EUROPE - Moscow provided one of the few exceptions to an otherwise largely static first half across European property markets, according to a report published by CBRE.

Occupier uncertainty in the European office market pushed take-up down 6% across European office markets in the first half of the year compared with H1 2010, and 12% compared with the second half of last year. 

Despite a 7% quarter-on-quarter increase in Q2, the continuing broadly bearish outlook characterised by muted activity and near-static prime rents in many markets contrasted with a 34% increase in market activity and a 10% increase in prime rents in the Russian capital.

Although prime rents stalled in most Western European markets, they increased in Central and Eastern European markets and Scandinavia. Oslo prime rents increased 10%.

In contrast, prime rents declined 15.5% in Athens during the quarter, although the rate of decline flattened somewhat in Dublin and Madrid.

CBRE research director Richard Holberton said: "Further deterioration in the sovereign debt position is one of the things that could dent the rental growth outlook.

"Some of the Q2 data, as well as sentiment indicators, have pointed toward a weaker short-term outlook, which would clearly delay resumption of rental growth."

More downside signals likely to affect the rental outlook have emerged in recent weeks, including euro-zone GDP growth of more 0.2%, compared with 0.8% in Q1 and softened manufacturing output.

Vacancy rates came down significantly in most cities in Q2 as a result of speculative construction drying up.

London is one of the few European capitals with a significant supply pipeline over the next two years, but it also recorded one of the lowest vacancy rates.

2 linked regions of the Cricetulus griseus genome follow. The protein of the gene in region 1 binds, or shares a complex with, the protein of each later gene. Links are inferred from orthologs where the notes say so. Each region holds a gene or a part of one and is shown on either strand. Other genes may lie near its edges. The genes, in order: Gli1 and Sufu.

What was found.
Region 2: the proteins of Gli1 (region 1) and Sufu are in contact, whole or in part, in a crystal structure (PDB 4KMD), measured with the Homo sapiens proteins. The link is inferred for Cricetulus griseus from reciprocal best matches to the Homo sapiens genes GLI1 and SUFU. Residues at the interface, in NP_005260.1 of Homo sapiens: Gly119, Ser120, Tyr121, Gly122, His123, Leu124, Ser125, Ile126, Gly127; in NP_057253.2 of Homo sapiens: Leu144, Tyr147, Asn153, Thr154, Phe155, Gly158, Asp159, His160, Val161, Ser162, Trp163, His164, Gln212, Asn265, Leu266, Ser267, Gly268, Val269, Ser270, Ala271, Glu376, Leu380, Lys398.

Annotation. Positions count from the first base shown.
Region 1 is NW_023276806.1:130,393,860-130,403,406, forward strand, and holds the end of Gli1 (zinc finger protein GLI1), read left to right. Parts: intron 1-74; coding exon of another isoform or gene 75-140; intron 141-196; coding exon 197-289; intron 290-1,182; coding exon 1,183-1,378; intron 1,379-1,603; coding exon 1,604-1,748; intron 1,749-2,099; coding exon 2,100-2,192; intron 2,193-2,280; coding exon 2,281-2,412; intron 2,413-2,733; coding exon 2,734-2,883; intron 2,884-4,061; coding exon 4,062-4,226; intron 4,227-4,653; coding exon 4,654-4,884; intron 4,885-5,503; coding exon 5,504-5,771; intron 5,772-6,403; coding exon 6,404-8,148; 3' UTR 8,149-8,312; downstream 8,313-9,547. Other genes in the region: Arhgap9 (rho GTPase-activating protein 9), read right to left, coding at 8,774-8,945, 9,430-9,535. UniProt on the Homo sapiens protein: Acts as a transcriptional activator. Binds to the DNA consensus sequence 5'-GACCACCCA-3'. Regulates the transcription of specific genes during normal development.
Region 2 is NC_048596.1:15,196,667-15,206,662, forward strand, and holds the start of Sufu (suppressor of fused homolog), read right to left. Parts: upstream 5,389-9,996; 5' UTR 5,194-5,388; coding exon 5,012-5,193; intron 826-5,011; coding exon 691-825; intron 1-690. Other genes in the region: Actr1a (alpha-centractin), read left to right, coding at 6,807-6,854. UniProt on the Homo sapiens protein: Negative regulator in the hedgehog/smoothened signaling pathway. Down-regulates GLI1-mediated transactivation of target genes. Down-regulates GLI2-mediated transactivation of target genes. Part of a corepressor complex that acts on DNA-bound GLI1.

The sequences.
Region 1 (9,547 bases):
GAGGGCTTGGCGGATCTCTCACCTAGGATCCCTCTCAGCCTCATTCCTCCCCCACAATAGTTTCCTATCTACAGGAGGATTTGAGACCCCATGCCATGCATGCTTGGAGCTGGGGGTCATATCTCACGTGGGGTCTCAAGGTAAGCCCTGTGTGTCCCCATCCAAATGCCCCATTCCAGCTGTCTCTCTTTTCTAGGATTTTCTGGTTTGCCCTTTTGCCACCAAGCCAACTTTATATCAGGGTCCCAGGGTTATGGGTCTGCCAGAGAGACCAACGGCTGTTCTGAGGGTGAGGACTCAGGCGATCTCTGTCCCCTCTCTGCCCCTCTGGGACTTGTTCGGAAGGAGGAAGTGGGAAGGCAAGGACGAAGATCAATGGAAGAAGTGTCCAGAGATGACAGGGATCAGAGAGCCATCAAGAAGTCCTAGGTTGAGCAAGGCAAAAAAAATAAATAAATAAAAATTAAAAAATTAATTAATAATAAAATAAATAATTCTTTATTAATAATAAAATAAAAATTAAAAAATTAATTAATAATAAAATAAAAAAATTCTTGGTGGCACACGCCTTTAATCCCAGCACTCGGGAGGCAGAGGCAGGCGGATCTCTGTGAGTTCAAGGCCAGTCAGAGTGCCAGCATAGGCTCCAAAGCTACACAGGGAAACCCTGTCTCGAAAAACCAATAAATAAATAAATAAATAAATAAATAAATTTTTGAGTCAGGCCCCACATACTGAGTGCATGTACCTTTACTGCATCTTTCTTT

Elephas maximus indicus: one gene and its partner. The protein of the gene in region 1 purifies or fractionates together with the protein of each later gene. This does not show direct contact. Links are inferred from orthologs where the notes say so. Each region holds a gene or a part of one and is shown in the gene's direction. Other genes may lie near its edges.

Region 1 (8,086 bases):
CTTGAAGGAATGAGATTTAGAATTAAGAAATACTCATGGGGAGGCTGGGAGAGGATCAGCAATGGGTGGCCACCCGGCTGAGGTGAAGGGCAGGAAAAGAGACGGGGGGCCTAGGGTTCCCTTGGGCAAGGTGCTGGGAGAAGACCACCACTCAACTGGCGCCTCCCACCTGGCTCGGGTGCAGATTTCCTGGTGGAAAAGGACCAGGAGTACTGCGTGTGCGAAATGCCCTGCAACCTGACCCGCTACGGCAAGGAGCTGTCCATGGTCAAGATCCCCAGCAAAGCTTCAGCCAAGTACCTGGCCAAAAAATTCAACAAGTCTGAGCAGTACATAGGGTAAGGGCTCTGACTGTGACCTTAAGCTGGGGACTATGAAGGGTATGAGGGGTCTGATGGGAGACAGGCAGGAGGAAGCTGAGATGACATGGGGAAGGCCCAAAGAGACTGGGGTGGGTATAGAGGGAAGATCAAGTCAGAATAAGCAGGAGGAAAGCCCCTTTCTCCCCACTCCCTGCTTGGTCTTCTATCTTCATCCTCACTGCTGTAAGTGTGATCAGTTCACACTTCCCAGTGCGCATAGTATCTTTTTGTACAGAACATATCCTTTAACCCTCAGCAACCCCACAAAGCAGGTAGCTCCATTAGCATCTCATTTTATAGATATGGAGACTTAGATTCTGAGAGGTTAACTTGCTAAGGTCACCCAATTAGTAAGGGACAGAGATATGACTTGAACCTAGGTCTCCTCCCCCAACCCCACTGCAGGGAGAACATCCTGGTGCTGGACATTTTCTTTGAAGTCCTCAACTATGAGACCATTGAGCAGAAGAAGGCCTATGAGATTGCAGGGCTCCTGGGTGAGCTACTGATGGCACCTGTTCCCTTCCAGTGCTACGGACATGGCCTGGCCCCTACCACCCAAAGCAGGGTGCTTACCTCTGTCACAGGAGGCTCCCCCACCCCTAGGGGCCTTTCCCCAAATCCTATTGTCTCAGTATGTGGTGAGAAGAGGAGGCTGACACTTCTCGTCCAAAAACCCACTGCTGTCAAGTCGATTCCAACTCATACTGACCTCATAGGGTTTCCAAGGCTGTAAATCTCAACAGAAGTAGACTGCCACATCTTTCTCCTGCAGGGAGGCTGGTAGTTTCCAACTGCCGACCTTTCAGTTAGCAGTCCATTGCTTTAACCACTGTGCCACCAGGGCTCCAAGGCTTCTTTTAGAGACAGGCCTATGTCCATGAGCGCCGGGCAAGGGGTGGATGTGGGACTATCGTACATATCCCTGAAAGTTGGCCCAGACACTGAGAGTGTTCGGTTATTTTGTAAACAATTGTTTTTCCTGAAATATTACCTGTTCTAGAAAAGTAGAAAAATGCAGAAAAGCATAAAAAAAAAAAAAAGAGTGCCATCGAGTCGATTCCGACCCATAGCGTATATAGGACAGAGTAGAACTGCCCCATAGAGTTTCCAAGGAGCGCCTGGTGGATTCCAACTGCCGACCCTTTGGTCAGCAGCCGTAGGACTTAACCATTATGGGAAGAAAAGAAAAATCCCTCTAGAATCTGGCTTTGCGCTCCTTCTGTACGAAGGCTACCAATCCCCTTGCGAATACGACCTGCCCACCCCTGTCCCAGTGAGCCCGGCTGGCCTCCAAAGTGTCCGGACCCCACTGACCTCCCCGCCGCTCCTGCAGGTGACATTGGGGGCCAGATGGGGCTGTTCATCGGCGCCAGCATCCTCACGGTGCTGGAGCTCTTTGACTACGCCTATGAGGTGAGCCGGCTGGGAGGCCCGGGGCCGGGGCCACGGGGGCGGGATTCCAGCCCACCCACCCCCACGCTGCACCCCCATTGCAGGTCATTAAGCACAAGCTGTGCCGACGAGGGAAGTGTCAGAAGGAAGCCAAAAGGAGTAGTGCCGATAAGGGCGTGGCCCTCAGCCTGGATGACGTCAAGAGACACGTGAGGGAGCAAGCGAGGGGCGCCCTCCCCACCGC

Holberton pointed out that development activity had come to a halt earlier and more markedly in London than in other European markets during credit crunch, and the lack of additional development space had contributed to its low vacancy rate. 

Surge in demand in the latter part of last year, which abated in the first half of this year, was also a factor.

Cautious occupier sentiment as a result of the sovereign debt crisis and a halting European recovery have encouraged many occupiers to roll over existing leases or opt for temporary expansion rather than upgrade.

Holberton said: "The outlook for secondary space is generally worse in terms of occupier appeal and rental prospects, which raises the risk of obsolescence for poor-quality vacant space in unpopular districts.

"Many occupiers have used the period of rental weakness to upgrade to better quality and often more centrally located space, so the focus of tenant demand, as well as investment activity, has been heavily on the prime end of the market."